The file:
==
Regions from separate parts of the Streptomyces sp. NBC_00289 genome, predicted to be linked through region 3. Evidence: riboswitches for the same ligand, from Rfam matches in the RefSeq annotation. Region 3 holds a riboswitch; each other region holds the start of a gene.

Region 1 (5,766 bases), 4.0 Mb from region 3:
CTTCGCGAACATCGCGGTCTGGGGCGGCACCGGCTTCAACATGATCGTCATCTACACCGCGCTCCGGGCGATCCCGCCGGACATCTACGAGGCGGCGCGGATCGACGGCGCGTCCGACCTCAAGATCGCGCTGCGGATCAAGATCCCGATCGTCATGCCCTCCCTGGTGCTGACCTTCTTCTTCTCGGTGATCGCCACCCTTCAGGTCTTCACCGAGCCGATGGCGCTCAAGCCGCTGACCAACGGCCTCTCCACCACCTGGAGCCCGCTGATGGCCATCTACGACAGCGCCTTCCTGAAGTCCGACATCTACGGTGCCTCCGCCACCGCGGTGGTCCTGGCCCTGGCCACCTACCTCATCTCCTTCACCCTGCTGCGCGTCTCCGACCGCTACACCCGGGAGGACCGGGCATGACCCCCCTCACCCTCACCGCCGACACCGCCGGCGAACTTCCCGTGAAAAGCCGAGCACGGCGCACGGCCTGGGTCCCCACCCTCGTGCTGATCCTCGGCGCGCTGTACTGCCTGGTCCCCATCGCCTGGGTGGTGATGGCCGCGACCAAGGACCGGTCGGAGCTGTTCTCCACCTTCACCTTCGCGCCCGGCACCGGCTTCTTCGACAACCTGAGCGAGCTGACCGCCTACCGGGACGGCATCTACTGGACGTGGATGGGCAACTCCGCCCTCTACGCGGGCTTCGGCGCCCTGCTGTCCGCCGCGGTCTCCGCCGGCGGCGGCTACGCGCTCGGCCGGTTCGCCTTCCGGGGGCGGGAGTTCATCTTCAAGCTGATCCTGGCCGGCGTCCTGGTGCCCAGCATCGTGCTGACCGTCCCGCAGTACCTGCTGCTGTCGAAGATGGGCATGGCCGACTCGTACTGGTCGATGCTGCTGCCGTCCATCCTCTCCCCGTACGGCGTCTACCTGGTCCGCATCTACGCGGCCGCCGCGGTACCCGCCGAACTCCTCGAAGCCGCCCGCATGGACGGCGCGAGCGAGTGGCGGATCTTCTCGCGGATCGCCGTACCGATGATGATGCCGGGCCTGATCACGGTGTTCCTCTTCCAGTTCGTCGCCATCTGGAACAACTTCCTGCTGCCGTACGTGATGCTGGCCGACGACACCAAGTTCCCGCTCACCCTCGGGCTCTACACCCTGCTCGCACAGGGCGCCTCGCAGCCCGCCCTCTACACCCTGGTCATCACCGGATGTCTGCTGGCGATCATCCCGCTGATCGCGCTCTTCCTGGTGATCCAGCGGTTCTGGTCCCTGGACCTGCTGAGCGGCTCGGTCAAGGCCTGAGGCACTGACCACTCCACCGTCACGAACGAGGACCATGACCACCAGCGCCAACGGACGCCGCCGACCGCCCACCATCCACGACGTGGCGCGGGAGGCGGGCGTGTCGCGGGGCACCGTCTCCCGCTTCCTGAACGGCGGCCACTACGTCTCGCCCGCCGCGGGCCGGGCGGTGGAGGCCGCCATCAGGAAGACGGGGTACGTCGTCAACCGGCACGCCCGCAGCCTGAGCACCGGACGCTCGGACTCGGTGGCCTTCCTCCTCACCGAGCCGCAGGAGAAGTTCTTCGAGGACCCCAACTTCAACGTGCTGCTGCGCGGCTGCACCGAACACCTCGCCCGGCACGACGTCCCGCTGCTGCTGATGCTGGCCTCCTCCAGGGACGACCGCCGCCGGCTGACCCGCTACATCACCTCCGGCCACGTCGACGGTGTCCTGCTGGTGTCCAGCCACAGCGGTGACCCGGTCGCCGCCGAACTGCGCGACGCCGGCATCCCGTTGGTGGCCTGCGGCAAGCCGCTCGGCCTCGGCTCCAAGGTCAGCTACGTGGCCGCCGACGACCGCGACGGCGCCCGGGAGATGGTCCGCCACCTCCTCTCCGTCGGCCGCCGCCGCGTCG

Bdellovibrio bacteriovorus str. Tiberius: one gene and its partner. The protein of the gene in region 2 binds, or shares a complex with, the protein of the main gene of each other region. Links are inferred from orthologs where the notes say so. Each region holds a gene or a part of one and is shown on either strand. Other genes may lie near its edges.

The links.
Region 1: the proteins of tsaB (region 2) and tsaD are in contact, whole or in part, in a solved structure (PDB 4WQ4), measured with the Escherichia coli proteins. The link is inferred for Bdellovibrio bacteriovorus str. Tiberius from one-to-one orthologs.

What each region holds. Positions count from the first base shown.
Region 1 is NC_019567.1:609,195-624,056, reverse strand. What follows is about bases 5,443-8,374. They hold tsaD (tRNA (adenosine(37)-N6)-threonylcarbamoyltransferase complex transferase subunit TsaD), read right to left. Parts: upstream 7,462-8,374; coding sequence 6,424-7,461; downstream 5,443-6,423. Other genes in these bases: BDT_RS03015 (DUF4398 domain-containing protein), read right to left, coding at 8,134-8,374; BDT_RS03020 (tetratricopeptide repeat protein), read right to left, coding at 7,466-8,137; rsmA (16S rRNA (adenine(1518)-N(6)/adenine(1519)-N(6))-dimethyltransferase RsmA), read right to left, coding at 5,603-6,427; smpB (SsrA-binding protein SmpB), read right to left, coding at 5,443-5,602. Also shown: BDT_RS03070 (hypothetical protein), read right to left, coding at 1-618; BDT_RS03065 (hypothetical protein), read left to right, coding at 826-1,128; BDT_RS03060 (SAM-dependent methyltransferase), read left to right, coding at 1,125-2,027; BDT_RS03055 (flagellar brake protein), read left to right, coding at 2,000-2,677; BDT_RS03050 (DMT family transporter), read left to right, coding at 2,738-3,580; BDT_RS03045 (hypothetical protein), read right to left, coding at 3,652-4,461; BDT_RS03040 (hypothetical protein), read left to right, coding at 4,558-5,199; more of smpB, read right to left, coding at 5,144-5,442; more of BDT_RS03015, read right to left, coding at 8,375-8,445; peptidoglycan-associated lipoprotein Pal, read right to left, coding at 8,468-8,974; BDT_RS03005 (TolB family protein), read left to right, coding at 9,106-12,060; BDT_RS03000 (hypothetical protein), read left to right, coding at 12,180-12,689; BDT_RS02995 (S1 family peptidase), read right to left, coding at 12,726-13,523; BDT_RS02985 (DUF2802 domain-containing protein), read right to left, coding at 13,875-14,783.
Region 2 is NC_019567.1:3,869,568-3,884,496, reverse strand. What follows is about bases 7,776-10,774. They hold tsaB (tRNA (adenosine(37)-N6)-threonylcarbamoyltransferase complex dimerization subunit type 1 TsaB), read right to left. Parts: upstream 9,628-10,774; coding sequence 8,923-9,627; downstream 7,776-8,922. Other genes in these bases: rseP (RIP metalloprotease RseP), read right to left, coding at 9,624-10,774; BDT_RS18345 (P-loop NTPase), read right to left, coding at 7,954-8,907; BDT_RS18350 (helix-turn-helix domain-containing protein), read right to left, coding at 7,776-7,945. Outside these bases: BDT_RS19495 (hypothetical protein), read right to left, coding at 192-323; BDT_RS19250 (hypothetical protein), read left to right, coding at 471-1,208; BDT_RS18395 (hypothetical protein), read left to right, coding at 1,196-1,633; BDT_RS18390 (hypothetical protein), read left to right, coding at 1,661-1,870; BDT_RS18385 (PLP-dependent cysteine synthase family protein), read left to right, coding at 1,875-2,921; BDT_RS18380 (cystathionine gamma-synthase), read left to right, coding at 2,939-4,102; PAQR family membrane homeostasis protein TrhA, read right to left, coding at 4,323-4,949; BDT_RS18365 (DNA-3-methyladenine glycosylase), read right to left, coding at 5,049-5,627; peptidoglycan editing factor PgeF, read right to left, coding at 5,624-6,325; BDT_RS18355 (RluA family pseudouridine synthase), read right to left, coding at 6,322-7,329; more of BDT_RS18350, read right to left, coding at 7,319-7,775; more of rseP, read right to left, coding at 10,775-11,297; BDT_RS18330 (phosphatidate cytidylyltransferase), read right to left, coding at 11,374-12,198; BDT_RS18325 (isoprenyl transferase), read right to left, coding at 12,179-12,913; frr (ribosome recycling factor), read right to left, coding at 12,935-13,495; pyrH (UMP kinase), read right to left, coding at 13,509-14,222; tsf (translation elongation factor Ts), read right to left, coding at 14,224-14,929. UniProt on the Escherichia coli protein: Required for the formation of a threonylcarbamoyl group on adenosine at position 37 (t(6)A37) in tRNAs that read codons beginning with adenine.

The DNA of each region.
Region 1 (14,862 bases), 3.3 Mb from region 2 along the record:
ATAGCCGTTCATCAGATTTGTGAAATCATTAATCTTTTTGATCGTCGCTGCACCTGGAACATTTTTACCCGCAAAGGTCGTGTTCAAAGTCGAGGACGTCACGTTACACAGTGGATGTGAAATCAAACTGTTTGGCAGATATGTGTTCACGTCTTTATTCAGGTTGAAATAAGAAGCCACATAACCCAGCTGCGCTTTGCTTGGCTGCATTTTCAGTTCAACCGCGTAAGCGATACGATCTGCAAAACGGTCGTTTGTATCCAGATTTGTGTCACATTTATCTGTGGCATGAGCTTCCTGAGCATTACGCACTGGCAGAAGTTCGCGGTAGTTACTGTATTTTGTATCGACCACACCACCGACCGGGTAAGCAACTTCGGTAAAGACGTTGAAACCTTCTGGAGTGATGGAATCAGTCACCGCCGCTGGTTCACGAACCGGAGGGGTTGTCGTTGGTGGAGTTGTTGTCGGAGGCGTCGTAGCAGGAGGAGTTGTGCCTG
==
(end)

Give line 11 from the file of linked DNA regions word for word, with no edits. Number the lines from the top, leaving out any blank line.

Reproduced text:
Region 1 (14,862 bases), 3.3 Mb from region 2 along the record: